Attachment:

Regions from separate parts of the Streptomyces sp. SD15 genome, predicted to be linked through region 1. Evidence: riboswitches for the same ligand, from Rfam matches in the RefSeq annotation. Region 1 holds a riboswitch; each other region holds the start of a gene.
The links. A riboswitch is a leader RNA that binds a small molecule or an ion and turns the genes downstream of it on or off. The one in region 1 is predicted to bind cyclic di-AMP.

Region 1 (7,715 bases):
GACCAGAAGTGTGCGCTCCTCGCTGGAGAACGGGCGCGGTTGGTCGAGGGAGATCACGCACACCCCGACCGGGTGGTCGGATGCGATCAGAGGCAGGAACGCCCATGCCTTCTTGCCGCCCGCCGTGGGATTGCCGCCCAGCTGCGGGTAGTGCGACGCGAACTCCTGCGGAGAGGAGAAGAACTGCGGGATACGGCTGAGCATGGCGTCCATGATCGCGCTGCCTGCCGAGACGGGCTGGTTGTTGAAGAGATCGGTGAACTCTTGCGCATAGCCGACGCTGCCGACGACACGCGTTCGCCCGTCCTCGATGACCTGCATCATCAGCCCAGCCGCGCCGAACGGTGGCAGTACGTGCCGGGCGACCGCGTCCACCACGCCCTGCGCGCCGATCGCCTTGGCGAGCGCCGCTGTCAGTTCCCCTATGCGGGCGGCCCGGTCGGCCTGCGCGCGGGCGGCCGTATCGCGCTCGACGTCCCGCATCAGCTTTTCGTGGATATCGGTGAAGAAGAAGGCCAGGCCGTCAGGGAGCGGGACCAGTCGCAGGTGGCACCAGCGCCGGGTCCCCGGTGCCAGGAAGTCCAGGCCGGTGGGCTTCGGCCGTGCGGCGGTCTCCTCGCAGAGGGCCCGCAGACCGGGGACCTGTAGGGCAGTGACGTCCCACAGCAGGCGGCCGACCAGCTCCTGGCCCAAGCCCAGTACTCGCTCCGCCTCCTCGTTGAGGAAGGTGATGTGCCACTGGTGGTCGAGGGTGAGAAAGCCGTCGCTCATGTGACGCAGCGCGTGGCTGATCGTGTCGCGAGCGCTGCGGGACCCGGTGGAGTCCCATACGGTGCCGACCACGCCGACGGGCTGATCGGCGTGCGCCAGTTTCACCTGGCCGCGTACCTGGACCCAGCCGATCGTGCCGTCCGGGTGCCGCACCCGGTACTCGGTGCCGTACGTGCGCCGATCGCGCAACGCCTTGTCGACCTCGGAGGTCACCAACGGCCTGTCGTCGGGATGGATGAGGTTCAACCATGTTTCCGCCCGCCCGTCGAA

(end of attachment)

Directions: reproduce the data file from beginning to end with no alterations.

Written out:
Regions from separate parts of the Streptomyces sp. SD15 genome, predicted to be linked through region 1. Evidence: riboswitches for the same ligand, from Rfam matches in the RefSeq annotation. Region 1 holds a riboswitch; each other region holds the start of a gene.
The links. A riboswitch is a leader RNA that binds a small molecule or an ion and turns the genes downstream of it on or off. The one in region 1 is predicted to bind cyclic di-AMP.

Region 1 (7,715 bases):
GACCAGAAGTGTGCGCTCCTCGCTGGAGAACGGGCGCGGTTGGTCGAGGGAGATCACGCACACCCCGACCGGGTGGTCGGATGCGATCAGAGGCAGGAACGCCCATGCCTTCTTGCCGCCCGCCGTGGGATTGCCGCCCAGCTGCGGGTAGTGCGACGCGAACTCCTGCGGAGAGGAGAAGAACTGCGGGATACGGCTGAGCATGGCGTCCATGATCGCGCTGCCTGCCGAGACGGGCTGGTTGTTGAAGAGATCGGTGAACTCTTGCGCATAGCCGACGCTGCCGACGACACGCGTTCGCCCGTCCTCGATGACCTGCATCATCAGCCCAGCCGCGCCGAACGGTGGCAGTACGTGCCGGGCGACCGCGTCCACCACGCCCTGCGCGCCGATCGCCTTGGCGAGCGCCGCTGTCAGTTCCCCTATGCGGGCGGCCCGGTCGGCCTGCGCGCGGGCGGCCGTATCGCGCTCGACGTCCCGCATCAGCTTTTCGTGGATATCGGTGAAGAAGAAGGCCAGGCCGTCAGGGAGCGGGACCAGTCGCAGGTGGCACCAGCGCCGGGTCCCCGGTGCCAGGAAGTCCAGGCCGGTGGGCTTCGGCCGTGCGGCGGTCTCCTCGCAGAGGGCCCGCAGACCGGGGACCTGTAGGGCAGTGACGTCCCACAGCAGGCGGCCGACCAGCTCCTGGCCCAAGCCCAGTACTCGCTCCGCCTCCTCGTTGAGGAAGGTGATGTGCCACTGGTGGTCGAGGGTGAGAAAGCCGTCGCTCATGTGACGCAGCGCGTGGCTGATCGTGTCGCGAGCGCTGCGGGACCCGGTGGAGTCCCATACGGTGCCGACCACGCCGACGGGCTGATCGGCGTGCGCCAGTTTCACCTGGCCGCGTACCTGGACCCAGCCGATCGTGCCGTCCGGGTGCCGCACCCGGTACTCGGTGCCGTACGTGCGCCGATCGCGCAACGCCTTGTCGACCTCGGAGGTCACCAACGGCCTGTCGTCGGGATGGATGAGGTTCAACCATGTTTCCGCCCGCCCGTCGAA